This Is Your Brain on Architecture

By on July 17, 2017

From CityLab:  Sarah Williams Goldhagen was the architecture critic for The New Republic for many years, a role she combined with teaching at Harvard University’s Graduate School of Design and elsewhere. She is an expert on the work of Louis Kahn, one of the 20th century’s greatest architects, known for the weighty, mystical Modernism of buildings like the Salk Institute in La Jolla, California, and the Bangladeshi parliament in Dhaka.

Several years ago, Goldhagen became interested in new research on how our brains register the environments around us. Dipping into writing from several fields—psychology, anthropology, linguistics, and neuroscience—she learned that a new paradigm for how we live and think in the world was starting to emerge, called “embodied cognition.”

“This paradigm,” she writes in her magisterial new book, Welcome to Your World: How the Built Environment Shapes Our Lives, “holds that much of what and how people think is a function of our living in the kinds of bodies we do.” Not just conscious thoughts, but non-conscious impressions, feedback from our senses, physical movement, and even split-second mental simulations of that movement shape how we respond to a place, Goldhagen argues. And in turn, the place nudges us to think or behave in certain ways.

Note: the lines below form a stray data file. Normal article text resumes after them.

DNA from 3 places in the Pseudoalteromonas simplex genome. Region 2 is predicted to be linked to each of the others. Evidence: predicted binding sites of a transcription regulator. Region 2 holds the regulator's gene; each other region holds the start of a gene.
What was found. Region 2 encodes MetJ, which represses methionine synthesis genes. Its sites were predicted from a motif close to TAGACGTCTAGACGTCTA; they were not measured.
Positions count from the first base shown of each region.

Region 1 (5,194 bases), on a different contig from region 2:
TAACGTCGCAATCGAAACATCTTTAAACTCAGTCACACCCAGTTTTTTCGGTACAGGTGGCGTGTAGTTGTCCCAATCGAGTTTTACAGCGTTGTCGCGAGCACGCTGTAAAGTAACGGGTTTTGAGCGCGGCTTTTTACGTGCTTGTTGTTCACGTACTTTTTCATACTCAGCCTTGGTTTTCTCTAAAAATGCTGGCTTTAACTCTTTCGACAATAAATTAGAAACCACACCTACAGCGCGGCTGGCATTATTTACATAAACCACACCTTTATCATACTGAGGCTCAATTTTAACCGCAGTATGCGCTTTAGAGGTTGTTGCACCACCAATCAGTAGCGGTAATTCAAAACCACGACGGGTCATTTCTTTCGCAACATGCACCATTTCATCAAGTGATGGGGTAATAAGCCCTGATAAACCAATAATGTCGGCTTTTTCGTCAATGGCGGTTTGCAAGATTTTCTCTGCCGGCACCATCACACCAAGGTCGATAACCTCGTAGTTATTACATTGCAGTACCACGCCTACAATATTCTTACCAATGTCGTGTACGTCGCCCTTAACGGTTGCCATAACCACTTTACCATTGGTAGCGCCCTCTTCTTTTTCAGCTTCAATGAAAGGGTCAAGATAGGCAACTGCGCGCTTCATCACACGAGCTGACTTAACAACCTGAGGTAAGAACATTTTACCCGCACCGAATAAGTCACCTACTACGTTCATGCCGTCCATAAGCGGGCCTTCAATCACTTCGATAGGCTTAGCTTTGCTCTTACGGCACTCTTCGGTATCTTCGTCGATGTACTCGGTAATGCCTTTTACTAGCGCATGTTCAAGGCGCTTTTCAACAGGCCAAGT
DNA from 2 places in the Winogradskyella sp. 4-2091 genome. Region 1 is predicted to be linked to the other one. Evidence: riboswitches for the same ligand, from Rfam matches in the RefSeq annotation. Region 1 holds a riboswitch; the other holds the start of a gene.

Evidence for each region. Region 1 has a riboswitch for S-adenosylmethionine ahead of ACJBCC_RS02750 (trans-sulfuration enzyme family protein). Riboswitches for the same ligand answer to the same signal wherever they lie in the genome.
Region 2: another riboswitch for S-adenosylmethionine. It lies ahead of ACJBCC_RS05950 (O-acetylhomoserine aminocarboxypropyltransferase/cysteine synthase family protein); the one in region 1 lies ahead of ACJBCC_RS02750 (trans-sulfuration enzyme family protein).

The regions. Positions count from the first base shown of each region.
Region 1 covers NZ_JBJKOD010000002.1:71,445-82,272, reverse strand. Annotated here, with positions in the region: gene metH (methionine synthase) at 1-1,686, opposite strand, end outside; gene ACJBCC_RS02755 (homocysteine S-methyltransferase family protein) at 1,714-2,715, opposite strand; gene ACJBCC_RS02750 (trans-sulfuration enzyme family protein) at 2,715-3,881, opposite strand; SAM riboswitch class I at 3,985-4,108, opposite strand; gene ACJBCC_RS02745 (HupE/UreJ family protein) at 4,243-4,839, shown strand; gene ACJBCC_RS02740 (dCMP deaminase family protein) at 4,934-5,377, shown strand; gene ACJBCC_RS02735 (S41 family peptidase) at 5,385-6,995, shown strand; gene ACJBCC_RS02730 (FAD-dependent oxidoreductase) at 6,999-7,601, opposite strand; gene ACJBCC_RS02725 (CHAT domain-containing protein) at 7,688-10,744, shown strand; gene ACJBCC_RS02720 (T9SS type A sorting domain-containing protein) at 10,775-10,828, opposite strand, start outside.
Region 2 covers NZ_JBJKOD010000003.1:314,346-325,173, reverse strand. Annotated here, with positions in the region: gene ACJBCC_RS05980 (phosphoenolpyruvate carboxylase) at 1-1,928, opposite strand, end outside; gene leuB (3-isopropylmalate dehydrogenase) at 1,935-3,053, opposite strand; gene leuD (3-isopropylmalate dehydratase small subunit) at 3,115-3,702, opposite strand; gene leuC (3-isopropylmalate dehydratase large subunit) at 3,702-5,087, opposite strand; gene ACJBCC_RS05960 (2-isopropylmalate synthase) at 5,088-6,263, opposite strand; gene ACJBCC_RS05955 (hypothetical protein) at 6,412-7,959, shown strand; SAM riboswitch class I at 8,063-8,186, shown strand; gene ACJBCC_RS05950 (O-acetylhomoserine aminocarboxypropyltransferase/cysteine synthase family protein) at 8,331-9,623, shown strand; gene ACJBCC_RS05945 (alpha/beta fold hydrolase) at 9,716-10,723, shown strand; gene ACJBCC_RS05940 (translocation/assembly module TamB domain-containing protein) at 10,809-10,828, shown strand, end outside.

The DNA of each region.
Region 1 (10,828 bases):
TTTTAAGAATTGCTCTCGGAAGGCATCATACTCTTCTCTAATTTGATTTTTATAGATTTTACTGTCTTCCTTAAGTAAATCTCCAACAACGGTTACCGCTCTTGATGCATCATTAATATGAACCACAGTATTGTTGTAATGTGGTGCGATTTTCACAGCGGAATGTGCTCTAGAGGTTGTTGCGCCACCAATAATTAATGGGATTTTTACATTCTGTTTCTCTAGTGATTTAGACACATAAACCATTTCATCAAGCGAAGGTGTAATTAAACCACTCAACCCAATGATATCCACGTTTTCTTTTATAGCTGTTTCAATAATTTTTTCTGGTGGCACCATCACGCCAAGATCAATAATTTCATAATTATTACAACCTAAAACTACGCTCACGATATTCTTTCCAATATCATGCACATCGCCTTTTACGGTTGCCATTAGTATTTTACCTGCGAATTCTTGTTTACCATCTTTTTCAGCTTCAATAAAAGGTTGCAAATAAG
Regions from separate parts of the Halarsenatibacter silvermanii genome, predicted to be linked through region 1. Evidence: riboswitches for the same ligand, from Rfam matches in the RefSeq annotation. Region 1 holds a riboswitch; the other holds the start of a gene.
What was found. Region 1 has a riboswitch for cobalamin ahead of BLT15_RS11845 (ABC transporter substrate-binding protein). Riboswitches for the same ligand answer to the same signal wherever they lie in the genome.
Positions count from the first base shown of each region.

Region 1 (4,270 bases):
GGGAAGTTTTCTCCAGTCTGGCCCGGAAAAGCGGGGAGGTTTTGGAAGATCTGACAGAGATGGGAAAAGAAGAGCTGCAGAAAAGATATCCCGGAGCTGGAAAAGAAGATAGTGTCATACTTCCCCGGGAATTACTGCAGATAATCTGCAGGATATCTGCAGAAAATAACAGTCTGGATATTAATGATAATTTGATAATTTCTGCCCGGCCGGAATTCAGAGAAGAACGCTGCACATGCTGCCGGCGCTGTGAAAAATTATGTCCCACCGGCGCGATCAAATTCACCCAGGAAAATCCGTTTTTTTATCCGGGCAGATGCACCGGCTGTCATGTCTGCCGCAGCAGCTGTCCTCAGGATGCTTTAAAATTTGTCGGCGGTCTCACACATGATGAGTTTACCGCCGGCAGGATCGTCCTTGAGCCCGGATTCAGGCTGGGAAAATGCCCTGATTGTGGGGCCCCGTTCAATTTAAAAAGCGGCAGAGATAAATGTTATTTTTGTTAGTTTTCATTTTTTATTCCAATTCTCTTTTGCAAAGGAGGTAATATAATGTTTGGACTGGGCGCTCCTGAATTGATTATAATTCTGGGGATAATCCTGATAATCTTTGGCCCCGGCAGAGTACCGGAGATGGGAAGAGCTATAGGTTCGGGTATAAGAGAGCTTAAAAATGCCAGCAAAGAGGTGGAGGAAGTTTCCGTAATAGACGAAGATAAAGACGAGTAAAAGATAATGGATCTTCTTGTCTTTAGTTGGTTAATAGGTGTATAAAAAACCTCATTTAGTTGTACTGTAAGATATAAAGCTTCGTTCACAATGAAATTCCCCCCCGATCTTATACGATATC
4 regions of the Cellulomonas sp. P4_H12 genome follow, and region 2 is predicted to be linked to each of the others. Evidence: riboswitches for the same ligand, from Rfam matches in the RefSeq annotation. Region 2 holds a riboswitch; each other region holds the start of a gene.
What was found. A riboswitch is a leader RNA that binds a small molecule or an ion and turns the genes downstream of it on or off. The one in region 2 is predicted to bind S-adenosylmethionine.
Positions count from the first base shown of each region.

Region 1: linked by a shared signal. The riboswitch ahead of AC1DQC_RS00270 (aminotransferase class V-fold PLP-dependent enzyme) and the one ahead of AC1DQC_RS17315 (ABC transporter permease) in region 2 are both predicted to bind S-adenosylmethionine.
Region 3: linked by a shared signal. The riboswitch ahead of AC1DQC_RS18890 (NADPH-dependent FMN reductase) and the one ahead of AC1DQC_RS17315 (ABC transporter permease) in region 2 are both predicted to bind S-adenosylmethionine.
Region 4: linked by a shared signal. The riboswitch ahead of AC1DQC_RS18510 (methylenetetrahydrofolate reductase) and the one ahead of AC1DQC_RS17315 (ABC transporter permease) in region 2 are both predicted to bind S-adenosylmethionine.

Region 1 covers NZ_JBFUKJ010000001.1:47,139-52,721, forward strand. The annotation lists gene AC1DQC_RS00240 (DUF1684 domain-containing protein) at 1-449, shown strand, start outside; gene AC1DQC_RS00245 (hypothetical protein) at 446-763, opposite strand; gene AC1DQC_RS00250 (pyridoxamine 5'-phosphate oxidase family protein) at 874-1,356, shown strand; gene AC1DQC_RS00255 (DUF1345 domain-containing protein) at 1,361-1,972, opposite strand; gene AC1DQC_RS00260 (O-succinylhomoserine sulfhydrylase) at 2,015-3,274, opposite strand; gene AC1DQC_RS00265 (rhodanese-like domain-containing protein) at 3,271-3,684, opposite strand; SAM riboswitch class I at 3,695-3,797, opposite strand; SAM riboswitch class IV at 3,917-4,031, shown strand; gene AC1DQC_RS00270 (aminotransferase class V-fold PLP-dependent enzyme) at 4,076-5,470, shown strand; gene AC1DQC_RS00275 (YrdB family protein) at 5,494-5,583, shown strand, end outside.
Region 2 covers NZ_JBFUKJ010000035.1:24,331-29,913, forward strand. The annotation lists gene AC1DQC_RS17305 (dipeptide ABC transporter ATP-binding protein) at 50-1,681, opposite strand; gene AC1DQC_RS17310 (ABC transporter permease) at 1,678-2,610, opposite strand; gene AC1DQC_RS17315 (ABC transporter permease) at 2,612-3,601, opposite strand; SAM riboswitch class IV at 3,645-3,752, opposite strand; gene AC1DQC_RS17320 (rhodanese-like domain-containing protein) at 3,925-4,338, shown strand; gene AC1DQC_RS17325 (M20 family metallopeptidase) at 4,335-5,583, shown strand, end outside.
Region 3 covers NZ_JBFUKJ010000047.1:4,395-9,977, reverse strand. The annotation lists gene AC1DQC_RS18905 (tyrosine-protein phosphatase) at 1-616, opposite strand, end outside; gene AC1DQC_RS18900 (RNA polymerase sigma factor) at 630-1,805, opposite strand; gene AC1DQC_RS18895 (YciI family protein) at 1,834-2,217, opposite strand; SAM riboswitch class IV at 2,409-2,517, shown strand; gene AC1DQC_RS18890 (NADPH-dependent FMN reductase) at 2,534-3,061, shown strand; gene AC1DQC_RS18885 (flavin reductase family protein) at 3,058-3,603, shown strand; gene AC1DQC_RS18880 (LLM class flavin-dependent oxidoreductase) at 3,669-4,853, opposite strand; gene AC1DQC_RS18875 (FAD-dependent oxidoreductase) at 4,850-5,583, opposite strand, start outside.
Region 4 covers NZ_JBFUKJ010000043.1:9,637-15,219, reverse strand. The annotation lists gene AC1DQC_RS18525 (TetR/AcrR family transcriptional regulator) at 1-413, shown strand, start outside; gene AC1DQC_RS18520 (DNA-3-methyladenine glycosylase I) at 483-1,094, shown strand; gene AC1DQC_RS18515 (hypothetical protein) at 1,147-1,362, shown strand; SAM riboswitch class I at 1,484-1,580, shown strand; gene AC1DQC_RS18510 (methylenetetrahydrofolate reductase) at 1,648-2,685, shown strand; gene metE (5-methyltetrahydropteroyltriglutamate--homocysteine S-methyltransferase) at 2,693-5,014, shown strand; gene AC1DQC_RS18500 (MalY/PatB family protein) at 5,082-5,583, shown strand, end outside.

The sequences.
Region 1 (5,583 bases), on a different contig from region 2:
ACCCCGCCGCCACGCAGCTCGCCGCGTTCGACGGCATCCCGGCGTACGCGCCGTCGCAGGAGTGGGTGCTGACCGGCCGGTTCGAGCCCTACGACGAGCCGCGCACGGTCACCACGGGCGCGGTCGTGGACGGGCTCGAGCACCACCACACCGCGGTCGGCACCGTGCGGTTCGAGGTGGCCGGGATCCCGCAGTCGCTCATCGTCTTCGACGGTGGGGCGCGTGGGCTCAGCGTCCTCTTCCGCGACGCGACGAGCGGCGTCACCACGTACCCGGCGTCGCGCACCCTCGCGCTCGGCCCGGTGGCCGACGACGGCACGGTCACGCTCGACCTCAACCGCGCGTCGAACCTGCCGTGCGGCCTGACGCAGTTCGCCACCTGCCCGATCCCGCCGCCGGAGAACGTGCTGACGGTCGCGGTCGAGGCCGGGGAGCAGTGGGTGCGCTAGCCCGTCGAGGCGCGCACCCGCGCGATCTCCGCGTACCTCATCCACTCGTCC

The research led Goldhagen to science-based answers for previously metaphysical questions, such as: why do some places charm us and others leave us cold? Do we think and act differently depending on the building or room we’re in? (Spoiler: yes, we do.)

Architects intuited some of these principles long ago. As Kahn once noted of the monumental Baths of Caracalla in Rome, a person can bathe under an eight-foot ceiling, “but there’s something about a 150-foot ceiling that makes a man a different kind of man.” As the peer-reviewed studies mount, however, this new science of architecture and the built environment is destined to have a profound effect on the teaching and practice of design over the next generation.

CityLab talked with Goldhagen about the book and why so much architecture and urban design falls short of human needs.

Read more.

 

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